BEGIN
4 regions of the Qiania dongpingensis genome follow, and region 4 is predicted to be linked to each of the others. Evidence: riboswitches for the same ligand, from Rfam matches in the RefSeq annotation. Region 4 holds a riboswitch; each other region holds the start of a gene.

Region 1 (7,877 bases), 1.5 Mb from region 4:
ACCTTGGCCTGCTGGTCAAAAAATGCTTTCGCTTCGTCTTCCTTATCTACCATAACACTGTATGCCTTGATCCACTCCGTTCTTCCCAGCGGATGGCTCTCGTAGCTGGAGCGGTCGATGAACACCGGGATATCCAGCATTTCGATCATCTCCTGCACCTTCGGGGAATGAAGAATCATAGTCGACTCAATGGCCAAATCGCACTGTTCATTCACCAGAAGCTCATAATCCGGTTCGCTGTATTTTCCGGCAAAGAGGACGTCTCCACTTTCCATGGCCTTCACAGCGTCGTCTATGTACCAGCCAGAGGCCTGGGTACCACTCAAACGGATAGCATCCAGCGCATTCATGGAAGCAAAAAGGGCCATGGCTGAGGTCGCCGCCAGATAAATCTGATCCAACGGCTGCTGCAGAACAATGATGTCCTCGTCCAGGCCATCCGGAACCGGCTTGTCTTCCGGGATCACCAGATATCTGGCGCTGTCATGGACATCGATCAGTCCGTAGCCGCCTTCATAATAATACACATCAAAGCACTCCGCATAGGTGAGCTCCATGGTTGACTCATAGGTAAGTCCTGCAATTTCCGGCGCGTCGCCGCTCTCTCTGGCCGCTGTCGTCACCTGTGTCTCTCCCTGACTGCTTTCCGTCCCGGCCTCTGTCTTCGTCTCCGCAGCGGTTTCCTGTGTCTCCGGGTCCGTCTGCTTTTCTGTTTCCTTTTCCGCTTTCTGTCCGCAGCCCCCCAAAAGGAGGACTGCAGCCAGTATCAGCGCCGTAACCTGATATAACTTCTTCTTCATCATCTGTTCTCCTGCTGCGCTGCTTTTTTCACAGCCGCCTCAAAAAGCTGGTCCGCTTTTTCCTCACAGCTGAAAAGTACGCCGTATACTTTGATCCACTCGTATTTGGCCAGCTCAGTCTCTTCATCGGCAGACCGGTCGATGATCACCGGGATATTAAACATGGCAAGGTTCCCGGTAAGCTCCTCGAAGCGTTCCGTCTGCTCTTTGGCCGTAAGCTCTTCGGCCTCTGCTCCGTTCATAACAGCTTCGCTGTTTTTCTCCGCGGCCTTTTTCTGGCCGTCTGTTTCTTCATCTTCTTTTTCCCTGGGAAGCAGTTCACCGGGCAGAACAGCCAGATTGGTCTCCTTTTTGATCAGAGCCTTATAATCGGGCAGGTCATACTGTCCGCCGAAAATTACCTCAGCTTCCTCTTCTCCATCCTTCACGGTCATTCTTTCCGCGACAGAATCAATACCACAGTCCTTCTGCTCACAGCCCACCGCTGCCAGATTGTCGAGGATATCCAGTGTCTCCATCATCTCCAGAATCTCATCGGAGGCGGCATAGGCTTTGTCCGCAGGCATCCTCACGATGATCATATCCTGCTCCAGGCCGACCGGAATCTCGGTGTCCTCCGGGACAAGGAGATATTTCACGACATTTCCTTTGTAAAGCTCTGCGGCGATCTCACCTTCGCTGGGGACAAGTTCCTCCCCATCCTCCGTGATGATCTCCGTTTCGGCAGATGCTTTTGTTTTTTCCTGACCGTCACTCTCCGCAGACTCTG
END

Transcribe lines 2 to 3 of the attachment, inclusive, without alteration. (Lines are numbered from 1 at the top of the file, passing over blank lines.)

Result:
Region 1 (7,877 bases), 1.5 Mb from region 4:
ACCTTGGCCTGCTGGTCAAAAAATGCTTTCGCTTCGTCTTCCTTATCTACCATAACACTGTATGCCTTGATCCACTCCGTTCTTCCCAGCGGATGGCTCTCGTAGCTGGAGCGGTCGATGAACACCGGGATATCCAGCATTTCGATCATCTCCTGCACCTTCGGGGAATGAAGAATCATAGTCGACTCAATGGCCAAATCGCACTGTTCATTCACCAGAAGCTCATAATCCGGTTCGCTGTATTTTCCGGCAAAGAGGACGTCTCCACTTTCCATGGCCTTCACAGCGTCGTCTATGTACCAGCCAGAGGCCTGGGTACCACTCAAACGGATAGCATCCAGCGCATTCATGGAAGCAAAAAGGGCCATGGCTGAGGTCGCCGCCAGATAAATCTGATCCAACGGCTGCTGCAGAACAATGATGTCCTCGTCCAGGCCATCCGGAACCGGCTTGTCTTCCGGGATCACCAGATATCTGGCGCTGTCATGGACATCGATCAGTCCGTAGCCGCCTTCATAATAATACACATCAAAGCACTCCGCATAGGTGAGCTCCATGGTTGACTCATAGGTAAGTCCTGCAATTTCCGGCGCGTCGCCGCTCTCTCTGGCCGCTGTCGTCACCTGTGTCTCTCCCTGACTGCTTTCCGTCCCGGCCTCTGTCTTCGTCTCCGCAGCGGTTTCCTGTGTCTCCGGGTCCGTCTGCTTTTCTGTTTCCTTTTCCGCTTTCTGTCCGCAGCCCCCCAAAAGGAGGACTGCAGCCAGTATCAGCGCCGTAACCTGATATAACTTCTTCTTCATCATCTGTTCTCCTGCTGCGCTGCTTTTTTCACAGCCGCCTCAAAAAGCTGGTCCGCTTTTTCCTCACAGCTGAAAAGTACGCCGTATACTTTGATCCACTCGTATTTGGCCAGCTCAGTCTCTTCATCGGCAGACCGGTCGATGATCACCGGGATATTAAACATGGCAAGGTTCCCGGTAAGCTCCTCGAAGCGTTCCGTCTGCTCTTTGGCCGTAAGCTCTTCGGCCTCTGCTCCGTTCATAACAGCTTCGCTGTTTTTCTCCGCGGCCTTTTTCTGGCCGTCTGTTTCTTCATCTTCTTTTTCCCTGGGAAGCAGTTCACCGGGCAGAACAGCCAGATTGGTCTCCTTTTTGATCAGAGCCTTATAATCGGGCAGGTCATACTGTCCGCCGAAAATTACCTCAGCTTCCTCTTCTCCATCCTTCACGGTCATTCTTTCCGCGACAGAATCAATACCACAGTCCTTCTGCTCACAGCCCACCGCTGCCAGATTGTCGAGGATATCCAGTGTCTCCATCATCTCCAGAATCTCATCGGAGGCGGCATAGGCTTTGTCCGCAGGCATCCTCACGATGATCATATCCTGCTCCAGGCCGACCGGAATCTCGGTGTCCTCCGGGACAAGGAGATATTTCACGACATTTCCTTTGTAAAGCTCTGCGGCGATCTCACCTTCGCTGGGGACAAGTTCCTCCCCATCCTCCGTGATGATCTCCGTTTCGGCAGATGCTTTTGTTTTTTCCTGACCGTCACTCTCCGCAGACTCTG